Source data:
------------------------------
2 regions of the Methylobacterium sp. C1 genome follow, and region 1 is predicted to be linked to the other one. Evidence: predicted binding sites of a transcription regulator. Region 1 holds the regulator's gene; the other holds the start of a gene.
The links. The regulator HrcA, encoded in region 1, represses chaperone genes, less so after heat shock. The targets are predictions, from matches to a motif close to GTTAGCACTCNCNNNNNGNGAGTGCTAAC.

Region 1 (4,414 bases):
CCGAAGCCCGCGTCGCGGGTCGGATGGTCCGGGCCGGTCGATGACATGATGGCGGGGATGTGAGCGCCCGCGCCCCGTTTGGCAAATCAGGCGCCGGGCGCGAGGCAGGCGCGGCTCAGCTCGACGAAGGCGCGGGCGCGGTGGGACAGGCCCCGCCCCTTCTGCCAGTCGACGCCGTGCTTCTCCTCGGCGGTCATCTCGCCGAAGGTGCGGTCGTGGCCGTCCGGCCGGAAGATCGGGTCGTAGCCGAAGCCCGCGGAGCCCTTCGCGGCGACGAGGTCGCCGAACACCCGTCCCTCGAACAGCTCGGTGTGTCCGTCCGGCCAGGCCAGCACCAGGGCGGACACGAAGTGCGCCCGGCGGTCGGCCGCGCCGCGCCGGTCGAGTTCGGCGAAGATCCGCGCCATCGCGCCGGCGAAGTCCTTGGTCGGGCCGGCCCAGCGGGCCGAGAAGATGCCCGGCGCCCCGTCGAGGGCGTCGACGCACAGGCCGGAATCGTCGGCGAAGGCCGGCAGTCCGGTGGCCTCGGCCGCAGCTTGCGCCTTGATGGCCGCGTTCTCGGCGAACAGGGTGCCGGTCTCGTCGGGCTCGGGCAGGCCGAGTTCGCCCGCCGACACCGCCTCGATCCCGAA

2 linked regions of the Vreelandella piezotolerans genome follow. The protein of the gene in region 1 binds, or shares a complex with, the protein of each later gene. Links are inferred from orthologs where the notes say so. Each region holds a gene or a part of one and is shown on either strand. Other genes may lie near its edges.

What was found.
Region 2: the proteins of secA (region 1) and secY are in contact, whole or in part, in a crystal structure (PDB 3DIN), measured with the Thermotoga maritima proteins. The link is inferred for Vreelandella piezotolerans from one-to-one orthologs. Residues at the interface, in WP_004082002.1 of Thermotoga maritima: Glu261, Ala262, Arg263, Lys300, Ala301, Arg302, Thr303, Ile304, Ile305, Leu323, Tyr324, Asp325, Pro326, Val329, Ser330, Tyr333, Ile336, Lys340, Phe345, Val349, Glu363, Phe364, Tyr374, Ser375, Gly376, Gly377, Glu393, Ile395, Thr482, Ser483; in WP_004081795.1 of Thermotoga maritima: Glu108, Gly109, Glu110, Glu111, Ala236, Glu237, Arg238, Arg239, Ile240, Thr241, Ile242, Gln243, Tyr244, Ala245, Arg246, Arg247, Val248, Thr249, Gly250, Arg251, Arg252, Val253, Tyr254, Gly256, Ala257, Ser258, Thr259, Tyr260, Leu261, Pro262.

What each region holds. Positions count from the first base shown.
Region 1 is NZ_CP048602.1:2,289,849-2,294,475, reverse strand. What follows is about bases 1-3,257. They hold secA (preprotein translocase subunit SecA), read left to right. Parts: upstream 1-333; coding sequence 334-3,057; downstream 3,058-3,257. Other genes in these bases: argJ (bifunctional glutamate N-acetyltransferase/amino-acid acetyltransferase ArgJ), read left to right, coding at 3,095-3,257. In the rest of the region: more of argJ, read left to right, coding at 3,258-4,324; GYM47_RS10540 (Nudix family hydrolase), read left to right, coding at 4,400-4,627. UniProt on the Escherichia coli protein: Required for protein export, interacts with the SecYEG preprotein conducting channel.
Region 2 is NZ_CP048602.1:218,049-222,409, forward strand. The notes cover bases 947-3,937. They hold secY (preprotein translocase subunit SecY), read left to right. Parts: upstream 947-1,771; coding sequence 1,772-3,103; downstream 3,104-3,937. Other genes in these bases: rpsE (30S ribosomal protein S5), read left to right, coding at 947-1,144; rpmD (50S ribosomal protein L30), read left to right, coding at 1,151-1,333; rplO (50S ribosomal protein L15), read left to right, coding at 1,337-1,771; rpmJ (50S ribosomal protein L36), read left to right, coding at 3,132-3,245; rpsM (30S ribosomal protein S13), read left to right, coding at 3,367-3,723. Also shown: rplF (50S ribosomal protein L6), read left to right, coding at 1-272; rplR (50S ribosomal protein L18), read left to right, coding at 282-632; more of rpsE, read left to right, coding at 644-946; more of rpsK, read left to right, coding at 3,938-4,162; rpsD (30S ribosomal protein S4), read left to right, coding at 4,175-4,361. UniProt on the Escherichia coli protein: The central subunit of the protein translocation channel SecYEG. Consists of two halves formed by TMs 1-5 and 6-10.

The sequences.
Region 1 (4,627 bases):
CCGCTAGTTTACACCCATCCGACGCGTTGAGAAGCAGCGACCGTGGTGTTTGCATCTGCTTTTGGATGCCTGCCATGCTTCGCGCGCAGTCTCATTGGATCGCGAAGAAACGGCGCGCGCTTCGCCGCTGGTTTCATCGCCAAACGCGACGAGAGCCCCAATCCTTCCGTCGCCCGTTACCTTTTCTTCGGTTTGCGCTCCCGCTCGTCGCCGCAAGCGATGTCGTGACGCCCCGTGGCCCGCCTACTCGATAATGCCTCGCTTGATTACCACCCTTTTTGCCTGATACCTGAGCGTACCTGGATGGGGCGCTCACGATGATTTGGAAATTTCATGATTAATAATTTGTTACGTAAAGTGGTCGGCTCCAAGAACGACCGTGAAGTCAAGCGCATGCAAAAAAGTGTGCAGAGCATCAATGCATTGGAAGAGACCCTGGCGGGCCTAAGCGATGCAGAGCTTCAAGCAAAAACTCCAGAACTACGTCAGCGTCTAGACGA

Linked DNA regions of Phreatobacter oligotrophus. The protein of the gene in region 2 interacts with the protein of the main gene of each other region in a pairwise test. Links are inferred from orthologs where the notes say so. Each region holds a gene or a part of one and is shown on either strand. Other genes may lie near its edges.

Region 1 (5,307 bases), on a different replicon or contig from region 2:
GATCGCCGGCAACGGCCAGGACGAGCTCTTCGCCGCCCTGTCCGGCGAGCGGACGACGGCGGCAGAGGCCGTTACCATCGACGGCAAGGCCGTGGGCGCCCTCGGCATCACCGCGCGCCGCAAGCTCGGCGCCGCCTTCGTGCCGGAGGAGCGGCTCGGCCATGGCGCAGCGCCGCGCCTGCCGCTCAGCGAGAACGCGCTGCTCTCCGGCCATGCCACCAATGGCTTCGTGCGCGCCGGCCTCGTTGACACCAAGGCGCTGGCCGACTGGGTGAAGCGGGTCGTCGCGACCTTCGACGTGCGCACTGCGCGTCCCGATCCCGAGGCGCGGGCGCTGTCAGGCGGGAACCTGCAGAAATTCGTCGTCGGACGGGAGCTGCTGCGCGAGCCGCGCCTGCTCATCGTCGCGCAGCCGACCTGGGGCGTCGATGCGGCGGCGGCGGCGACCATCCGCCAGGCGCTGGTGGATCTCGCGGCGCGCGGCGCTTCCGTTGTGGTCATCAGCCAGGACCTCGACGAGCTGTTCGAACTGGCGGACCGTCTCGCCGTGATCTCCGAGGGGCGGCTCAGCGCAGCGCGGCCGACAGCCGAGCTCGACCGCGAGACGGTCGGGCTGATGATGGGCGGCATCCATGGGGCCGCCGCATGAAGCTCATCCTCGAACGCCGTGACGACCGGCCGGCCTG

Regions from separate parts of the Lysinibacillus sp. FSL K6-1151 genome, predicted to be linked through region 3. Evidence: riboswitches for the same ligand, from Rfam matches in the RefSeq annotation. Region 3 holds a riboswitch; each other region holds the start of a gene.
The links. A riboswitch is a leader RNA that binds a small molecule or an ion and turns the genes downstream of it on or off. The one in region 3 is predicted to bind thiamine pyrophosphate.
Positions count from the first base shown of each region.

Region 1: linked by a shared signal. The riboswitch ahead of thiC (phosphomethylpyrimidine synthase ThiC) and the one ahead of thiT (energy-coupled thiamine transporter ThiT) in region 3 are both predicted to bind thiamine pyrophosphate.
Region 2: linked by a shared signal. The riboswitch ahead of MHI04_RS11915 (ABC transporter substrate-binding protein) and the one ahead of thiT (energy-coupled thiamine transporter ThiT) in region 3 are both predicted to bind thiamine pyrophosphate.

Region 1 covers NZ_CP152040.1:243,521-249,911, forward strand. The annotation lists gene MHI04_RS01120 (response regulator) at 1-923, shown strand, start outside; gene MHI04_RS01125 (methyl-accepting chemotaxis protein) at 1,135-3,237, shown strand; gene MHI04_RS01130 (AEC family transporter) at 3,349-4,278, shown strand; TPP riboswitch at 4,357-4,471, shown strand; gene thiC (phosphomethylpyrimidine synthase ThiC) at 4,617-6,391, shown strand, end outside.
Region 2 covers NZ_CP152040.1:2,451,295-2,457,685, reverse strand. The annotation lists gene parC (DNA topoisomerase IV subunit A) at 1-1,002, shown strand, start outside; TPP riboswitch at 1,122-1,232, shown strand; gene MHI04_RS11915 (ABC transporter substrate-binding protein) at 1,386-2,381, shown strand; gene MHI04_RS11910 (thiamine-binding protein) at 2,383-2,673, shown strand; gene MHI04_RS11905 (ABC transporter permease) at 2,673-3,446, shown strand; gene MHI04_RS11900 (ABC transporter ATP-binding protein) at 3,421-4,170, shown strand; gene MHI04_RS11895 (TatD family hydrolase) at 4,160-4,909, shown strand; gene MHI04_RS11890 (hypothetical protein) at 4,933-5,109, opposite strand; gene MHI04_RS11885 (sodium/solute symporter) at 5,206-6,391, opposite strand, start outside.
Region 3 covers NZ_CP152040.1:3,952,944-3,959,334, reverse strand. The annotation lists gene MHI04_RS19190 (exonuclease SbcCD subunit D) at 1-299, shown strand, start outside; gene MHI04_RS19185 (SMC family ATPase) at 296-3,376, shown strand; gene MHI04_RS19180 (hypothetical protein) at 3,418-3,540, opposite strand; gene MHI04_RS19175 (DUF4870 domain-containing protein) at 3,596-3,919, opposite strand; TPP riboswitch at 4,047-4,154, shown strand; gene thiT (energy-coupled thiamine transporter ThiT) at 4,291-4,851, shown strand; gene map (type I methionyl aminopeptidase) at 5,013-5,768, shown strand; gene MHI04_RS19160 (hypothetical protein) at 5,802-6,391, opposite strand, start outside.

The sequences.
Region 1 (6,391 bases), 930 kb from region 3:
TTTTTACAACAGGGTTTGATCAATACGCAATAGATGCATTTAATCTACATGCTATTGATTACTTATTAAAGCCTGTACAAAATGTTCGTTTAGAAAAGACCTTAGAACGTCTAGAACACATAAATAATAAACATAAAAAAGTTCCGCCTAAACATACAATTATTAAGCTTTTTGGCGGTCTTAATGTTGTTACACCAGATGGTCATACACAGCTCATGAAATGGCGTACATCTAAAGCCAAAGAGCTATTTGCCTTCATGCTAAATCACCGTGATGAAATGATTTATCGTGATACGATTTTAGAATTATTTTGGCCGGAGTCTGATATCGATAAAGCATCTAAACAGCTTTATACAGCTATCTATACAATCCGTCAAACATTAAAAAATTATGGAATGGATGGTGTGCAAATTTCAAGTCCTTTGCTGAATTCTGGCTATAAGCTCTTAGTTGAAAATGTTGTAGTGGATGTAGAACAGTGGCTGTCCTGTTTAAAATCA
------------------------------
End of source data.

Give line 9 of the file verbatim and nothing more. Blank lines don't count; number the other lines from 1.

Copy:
Region 1 is NZ_CP048602.1:2,289,849-2,294,475, reverse strand. What follows is about bases 1-3,257. They hold secA (preprotein translocase subunit SecA), read left to right. Parts: upstream 1-333; coding sequence 334-3,057; downstream 3,058-3,257. Other genes in these bases: argJ (bifunctional glutamate N-acetyltransferase/amino-acid acetyltransferase ArgJ), read left to right, coding at 3,095-3,257. In the rest of the region: more of argJ, read left to right, coding at 3,258-4,324; GYM47_RS10540 (Nudix family hydrolase), read left to right, coding at 4,400-4,627. UniProt on the Escherichia coli protein: Required for protein export, interacts with the SecYEG preprotein conducting channel.